Tesla And Apple Had The Biggest Impact On The Market


Commenting on Tesla’s and Apple’s impact on the market and today’s trading Gorilla Trades strategist Ken Berman said:

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Investors remained upbeat and risk-hungry following the historic November rally across financial markets, and despite the weakening bullish momentum, the major indices all scored new all-time highs yet again. Small-caps led the way higher for the better part of the month, thanks to the stimulus-related optimism and the positive vaccine developments, strengthening the foundation of the bull market. The stimulus deal, the last-minute Brexit deal, and the calmer political environment all helped risk assets in the last month of the extraordinary year, and although the emergence of a new strain of the COVID-19 virus caused a brief panic on the Street, volatility remained in check, and the stage looks set for a great 2021 for investors.

While the leaders of the “vaccine rally” entered a period of technical consolidation, with especially energy-stocks and industrials slowing down amid the continued COVID pressure, the overall picture remains bullish at the level of the key sectors. Tech stocks, materials, and healthcare stocks were among the strongest ones due to the slight bearish shift, but financials benefited from the rising trend in interest rates and consumer-related issues also finished broadly in the green. Besides the weaker cyclicals, utilities, and real estate stocks were notably weaker than the large-cap benchmarks as well, due in part to the rising rates, and since the shift in the Treasury market could be a long-term one, rate-sensitive sectors might struggle this year.

Tesla’s And Apple’s Impact On The Market

Tesla (TSLA, +22.4%) and Apple (+12.3%) had the biggest impact on the broader market, and with the electric car maker officially joining the S&P 500, it was also responsible for a large chunk of the month’s trading volumes. Some of the most COVID-sensitive issues had a strong December too, with the likes of Booking (BKNG, +8.7%) benefiting from the improving global outlook. Discount stores struggled to maintain their momentum as the end of the lockdowns seems to be closer than ever, and Walmart (WMT, -5.6%), Dollar General (DG, -3.9%), and Costco (COST, -1.9%) all lost ground. On a positive note, banks and financials, in general, had a bullish month as well, with Citigroup (C, +10.5%), Wells Fargo (WFC, +8.8%), and Goldman Sachs (GS, +12.5%) leading the charge and Paypal (PYPL, +8.1%) also showing continued strength.

The nearly perfect negative correlation between size and returns remained in place for the second month in a row, but even the weakest capitalization groups managed to eke out gains in the choppy environment. Micro-caps (+7.6%), nano-caps (+11.6%), and small-caps (+8.8%) were spearheading the really even in the wake of the last-week pullback in the smallest issues and small-caps closed the year with their strongest two-month rally on record. Mid-caps (+6.1%) also added to their lofty November gains, performing in line with the major indices, but despite the strong showing of some of the largest tech names large-caps (+3.1%) and mega-caps (+1.5%) were notably weaker than their smaller peers.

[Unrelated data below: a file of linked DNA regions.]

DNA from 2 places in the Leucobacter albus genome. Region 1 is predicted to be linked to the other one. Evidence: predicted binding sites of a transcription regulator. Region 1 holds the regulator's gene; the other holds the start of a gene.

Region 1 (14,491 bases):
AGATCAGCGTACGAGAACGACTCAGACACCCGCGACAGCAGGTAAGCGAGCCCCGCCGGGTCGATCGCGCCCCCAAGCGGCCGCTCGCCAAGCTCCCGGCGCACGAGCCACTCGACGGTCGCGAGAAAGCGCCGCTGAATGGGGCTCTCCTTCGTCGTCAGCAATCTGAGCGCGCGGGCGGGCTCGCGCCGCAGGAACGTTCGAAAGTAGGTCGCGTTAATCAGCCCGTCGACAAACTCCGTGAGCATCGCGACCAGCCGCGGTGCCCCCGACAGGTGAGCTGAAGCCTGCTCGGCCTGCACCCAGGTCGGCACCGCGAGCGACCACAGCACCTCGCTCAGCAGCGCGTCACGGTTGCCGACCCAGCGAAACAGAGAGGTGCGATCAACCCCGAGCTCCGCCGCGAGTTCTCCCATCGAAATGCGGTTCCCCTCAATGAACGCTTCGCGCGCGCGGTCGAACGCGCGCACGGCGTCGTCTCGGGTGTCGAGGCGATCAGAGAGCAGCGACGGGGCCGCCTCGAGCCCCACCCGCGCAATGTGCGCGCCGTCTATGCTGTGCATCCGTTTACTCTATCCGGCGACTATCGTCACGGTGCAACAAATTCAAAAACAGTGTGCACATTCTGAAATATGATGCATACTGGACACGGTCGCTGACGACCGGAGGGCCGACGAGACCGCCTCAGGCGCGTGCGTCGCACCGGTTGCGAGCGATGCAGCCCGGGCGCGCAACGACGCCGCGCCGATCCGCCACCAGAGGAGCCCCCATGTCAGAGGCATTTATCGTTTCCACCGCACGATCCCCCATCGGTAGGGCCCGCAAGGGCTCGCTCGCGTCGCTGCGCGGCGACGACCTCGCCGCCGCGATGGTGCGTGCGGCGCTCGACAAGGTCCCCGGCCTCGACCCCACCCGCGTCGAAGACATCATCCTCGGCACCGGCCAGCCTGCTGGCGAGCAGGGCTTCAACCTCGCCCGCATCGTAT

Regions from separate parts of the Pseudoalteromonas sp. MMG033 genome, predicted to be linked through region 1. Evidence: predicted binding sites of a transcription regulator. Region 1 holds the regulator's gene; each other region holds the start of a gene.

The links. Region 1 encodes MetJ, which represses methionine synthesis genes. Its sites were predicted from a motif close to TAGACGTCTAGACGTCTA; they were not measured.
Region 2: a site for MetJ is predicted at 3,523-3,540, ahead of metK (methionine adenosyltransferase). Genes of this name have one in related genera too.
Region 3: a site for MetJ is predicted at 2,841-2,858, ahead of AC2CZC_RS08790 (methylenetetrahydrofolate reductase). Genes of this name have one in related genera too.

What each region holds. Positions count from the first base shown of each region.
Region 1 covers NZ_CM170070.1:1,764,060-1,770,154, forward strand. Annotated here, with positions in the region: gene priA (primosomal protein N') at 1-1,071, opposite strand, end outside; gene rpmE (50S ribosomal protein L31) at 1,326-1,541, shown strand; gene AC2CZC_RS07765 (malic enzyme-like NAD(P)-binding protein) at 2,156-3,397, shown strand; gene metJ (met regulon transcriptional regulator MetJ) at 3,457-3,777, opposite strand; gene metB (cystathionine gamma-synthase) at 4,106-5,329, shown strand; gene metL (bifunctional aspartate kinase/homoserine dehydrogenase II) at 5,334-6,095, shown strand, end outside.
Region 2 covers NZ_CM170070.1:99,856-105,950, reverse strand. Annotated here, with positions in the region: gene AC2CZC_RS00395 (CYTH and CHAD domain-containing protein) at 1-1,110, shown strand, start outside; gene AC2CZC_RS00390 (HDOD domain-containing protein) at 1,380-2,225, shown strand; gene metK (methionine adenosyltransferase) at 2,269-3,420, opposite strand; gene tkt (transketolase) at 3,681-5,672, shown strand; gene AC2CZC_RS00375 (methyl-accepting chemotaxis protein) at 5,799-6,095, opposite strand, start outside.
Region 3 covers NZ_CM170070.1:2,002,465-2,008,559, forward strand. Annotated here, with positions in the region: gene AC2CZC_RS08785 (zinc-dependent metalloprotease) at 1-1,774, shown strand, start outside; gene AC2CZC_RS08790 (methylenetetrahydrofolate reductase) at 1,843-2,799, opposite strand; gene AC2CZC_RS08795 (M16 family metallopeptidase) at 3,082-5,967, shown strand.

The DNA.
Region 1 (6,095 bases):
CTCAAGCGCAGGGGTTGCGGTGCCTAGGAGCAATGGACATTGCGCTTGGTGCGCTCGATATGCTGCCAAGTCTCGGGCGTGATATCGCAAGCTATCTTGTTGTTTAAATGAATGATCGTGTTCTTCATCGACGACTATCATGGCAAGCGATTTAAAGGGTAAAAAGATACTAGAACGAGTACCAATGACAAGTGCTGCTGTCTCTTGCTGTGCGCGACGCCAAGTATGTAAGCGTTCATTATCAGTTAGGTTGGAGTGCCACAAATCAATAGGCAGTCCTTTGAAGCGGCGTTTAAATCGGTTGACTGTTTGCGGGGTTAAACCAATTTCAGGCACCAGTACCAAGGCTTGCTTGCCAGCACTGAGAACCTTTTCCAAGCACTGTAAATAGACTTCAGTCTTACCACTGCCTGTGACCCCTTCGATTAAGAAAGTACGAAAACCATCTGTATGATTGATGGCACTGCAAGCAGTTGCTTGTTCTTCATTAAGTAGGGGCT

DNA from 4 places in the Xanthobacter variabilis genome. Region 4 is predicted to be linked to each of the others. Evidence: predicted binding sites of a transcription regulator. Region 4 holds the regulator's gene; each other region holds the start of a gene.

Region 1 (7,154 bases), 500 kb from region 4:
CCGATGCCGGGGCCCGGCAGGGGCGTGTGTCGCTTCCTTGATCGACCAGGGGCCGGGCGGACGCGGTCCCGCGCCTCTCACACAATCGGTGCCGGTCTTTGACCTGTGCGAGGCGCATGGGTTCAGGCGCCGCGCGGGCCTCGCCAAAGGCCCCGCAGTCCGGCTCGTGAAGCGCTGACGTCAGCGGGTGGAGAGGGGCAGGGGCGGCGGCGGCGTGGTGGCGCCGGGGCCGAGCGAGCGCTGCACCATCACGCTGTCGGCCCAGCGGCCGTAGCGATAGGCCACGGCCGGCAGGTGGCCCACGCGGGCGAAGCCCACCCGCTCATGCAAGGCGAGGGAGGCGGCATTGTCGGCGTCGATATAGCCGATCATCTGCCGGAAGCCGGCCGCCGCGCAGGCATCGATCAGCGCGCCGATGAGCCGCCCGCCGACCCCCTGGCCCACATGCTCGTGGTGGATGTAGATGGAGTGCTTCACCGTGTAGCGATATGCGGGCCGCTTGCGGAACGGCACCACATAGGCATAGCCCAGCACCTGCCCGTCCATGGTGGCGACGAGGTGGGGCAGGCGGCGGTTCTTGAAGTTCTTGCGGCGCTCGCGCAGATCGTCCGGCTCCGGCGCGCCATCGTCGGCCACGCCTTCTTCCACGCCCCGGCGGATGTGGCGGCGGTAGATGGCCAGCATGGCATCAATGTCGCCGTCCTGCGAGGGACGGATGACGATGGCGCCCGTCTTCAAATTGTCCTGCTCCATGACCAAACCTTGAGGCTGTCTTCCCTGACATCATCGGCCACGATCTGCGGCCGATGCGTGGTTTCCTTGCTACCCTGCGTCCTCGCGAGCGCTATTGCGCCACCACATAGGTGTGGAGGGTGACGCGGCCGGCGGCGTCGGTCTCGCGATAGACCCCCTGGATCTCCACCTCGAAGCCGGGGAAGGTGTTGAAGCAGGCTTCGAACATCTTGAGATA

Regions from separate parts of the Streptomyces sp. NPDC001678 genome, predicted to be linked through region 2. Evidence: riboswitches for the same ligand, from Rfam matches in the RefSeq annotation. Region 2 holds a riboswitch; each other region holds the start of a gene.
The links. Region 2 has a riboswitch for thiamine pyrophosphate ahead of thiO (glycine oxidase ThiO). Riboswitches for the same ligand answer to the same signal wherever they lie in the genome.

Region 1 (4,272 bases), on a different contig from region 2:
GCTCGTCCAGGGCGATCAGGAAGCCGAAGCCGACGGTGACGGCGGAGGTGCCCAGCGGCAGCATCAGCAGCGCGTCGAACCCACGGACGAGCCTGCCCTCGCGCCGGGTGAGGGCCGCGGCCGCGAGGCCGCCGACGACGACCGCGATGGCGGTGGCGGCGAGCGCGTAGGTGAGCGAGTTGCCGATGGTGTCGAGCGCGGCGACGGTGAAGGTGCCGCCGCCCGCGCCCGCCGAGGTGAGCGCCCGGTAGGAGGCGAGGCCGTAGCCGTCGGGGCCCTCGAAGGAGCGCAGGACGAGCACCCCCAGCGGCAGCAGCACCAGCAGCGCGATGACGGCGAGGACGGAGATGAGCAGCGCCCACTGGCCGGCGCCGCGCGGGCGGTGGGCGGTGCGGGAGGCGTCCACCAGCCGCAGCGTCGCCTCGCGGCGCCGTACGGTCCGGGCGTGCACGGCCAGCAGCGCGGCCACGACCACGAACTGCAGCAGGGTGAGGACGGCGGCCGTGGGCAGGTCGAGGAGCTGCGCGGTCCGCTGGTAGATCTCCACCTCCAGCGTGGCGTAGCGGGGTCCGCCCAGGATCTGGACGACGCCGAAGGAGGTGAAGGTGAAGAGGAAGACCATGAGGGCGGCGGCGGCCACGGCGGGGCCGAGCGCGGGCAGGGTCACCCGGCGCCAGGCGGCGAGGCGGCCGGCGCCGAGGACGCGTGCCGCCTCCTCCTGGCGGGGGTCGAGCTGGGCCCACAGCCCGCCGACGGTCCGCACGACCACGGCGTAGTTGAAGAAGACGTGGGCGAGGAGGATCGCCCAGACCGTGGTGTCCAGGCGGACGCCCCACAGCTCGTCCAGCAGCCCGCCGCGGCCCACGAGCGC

Economic Deterioration Continued

The slight economic deterioration continued across the main sectors in the last month of the year, as the delayed stimulus package, the quick spread of the virus, and the pressure on some of the hardest-hit industries weighed on the domestic economy. The job market provided the most worrisome numbers, with non-farm payrolls, the ADP payrolls number, and new jobless claims all pointing to increased pressure, even as continuing claims dropped further. Retails sales, the Philly Fed Index, the ISM manufacturing PMI, and the Markit services PMI missed expectations as well, but the Markit manufacturing PMI beat the consensus estimate and all PMIs remained in positive territory. On another positive note, the final reading of the third-quarter GDP was revised even higher, to a record-breaking annualized 33.4% reading, while robust growth continued in the housing market too despite a few warning signs in the monthly sales data.

The bullish technical setups, the global vaccine push, the continued fiscal and monetary support, and the stable growth numbers all point to a positive start to the year, but the pandemic could still pose risks for investors. A new, vaccine-resistant strain or significant issues with the vaccine rollout would be the worst developments, but a slower-than-expected recovery in the hardest-hit industries could lead to headwinds too. The run-off elections in Georgia will likely have a huge impact on financial markets, especially Treasuries and currencies, but a surprise Democratic sweep would likely put some short-term pressure on equities too. Despite the likely hurdles and the still unusual level of economic uncertainty, the blowout 2020 year for stocks suggests that more good things are ahead for bulls in 2021.  Stay tuned!

Tesla Apple Impact

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